E-Mailbag Monday: Inforte, StarMedia, Warrants

What’s the big IPO for the week?

Reply: Inforte looks particularly strong. The company is a so-called
eBusiness integrator. In other words, it consults companies in transforming
their organizations with Web technologies. Inforte helps with everything:
customer experience, business-to-business, business-to-consumer, strategy,
supply chain restructuring, internal operations management, and so on.
Inforte provides a true holistic approach to Web-ification of a company.

The company runs on cutting-edge management philosophies, such as Velocity
to Value (V2V). It allows for projects that are high-quality, on time and
within budget (magic to a client’s ears).

For the first nine months of 1999, revenues were $20.5 million. Clients
include Sun, Intuit and Citibank.

The lead underwriter is Goldman Sachs and the proposed ticker symbol is
INFT. The price range is $23-$25.

In the Stars…

What do you think of StarMedia?

Reply: StarMedia (STRM)
is a leading portal in Latin America. But Wall Street has had concerns:
competition from the likes of Yahoo!, AOL and others; and the fact that the
Latin American Net market is still early.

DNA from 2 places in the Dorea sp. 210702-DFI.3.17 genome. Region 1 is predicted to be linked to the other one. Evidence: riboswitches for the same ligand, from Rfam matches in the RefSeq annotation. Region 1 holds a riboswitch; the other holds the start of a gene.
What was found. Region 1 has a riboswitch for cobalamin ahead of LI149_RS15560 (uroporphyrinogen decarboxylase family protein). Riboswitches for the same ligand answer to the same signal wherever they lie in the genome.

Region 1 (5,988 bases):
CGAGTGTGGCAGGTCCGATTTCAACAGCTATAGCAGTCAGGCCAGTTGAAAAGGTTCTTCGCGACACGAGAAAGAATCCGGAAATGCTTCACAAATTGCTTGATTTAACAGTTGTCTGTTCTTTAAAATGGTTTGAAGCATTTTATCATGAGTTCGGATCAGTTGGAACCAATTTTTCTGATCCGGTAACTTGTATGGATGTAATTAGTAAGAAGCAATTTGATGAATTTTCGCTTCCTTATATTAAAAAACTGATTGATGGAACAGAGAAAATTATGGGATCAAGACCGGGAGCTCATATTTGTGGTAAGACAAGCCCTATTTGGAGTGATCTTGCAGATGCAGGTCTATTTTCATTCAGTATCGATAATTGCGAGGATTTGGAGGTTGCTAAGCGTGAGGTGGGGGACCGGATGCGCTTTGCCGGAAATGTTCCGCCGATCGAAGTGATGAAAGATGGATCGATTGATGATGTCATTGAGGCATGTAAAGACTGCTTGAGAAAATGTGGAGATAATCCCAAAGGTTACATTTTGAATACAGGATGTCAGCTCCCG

Regardless, I think StarMedia represents a good value. In the company’s
latest earnings report, there was revenue of $9 million, up 176 percent from the
same period a year ago. While losses were $27.8 million, they were lower
than expected.

What’s more, StarMedia is increasingly gaining mindshare. The site got 1.7
billion page view in the past quarter. This was a 42 percent sequential
growth rate. Perhaps, this is the reason that StarMedia may make an
interesting buyout candidate.


I frequently hear about companies — like AOL — getting warrants. What does
this mean?

Replay: With the stock market booming, many companies want to find
ways to get equity in other companies. Of course, AOL does this often.
Amazon.com has recently done the same. The most common approach is the use
of warrants.

A warrant gives you the right to buy stock in a company at a fixed price
(exercise price) over a fixed period of time. If the value of the stock goes
above the exercise price, then it makes sense to convert the warrant into
stock of the company.

However, it is rare for individual investors to get warrants. Rather, a way
to accomplish the same thing is to purchase stock options. A call option
gives you the right to buy a stock for a fixed price, whereas a put option
gives you the right to sell at a fixed price. This right lasts for three
months. As for warrants, the right can last for several years.

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